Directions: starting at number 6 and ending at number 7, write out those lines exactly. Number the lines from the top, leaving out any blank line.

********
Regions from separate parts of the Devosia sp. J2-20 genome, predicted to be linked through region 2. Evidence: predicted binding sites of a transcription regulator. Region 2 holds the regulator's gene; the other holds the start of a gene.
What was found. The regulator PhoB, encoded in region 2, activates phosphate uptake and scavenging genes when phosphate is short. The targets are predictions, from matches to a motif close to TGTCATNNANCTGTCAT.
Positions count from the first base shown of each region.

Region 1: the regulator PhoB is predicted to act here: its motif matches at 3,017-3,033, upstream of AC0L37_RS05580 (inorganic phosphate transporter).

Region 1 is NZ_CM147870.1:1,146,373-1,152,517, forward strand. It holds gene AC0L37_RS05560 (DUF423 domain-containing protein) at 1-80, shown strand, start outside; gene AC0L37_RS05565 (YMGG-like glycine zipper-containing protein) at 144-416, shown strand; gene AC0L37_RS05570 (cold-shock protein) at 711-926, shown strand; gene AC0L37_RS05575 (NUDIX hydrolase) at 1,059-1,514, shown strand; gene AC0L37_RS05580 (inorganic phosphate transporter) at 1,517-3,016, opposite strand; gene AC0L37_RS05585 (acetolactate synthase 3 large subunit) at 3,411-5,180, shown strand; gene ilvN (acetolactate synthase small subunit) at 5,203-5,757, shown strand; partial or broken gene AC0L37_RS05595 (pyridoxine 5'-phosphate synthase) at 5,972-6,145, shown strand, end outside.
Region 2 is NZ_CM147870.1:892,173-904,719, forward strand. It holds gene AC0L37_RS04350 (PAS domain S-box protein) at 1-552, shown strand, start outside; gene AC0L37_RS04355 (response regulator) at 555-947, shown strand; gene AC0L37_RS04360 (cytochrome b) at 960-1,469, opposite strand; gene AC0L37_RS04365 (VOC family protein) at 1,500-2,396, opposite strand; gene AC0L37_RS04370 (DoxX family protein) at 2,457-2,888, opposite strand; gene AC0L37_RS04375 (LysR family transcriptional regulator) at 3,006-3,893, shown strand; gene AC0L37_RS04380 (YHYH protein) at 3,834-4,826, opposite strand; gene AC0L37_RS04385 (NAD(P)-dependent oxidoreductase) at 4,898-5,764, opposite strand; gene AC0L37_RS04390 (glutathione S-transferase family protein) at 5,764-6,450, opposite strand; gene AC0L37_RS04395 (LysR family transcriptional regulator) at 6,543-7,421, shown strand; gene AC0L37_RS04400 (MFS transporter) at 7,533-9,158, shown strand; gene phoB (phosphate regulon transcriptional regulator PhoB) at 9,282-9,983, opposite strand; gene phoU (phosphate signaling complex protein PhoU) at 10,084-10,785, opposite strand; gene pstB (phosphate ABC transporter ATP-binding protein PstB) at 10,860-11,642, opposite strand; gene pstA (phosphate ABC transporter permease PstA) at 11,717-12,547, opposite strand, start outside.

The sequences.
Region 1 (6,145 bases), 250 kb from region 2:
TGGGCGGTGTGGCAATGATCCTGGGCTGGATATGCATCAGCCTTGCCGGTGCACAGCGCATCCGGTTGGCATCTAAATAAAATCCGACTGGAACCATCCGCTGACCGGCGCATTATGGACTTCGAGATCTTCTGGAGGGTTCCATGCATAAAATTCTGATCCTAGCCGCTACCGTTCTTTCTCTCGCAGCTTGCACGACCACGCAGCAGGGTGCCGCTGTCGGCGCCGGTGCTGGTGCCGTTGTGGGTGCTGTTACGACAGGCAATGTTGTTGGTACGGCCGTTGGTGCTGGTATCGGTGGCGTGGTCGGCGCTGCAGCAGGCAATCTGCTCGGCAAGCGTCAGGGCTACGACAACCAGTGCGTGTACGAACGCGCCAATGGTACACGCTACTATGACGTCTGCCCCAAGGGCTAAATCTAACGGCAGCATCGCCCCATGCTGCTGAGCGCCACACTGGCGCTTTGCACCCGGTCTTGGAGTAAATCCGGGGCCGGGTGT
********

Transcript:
Region 2 is NZ_CM147870.1:892,173-904,719, forward strand. It holds gene AC0L37_RS04350 (PAS domain S-box protein) at 1-552, shown strand, start outside; gene AC0L37_RS04355 (response regulator) at 555-947, shown strand; gene AC0L37_RS04360 (cytochrome b) at 960-1,469, opposite strand; gene AC0L37_RS04365 (VOC family protein) at 1,500-2,396, opposite strand; gene AC0L37_RS04370 (DoxX family protein) at 2,457-2,888, opposite strand; gene AC0L37_RS04375 (LysR family transcriptional regulator) at 3,006-3,893, shown strand; gene AC0L37_RS04380 (YHYH protein) at 3,834-4,826, opposite strand; gene AC0L37_RS04385 (NAD(P)-dependent oxidoreductase) at 4,898-5,764, opposite strand; gene AC0L37_RS04390 (glutathione S-transferase family protein) at 5,764-6,450, opposite strand; gene AC0L37_RS04395 (LysR family transcriptional regulator) at 6,543-7,421, shown strand; gene AC0L37_RS04400 (MFS transporter) at 7,533-9,158, shown strand; gene phoB (phosphate regulon transcriptional regulator PhoB) at 9,282-9,983, opposite strand; gene phoU (phosphate signaling complex protein PhoU) at 10,084-10,785, opposite strand; gene pstB (phosphate ABC transporter ATP-binding protein PstB) at 10,860-11,642, opposite strand; gene pstA (phosphate ABC transporter permease PstA) at 11,717-12,547, opposite strand, start outside.

The sequences.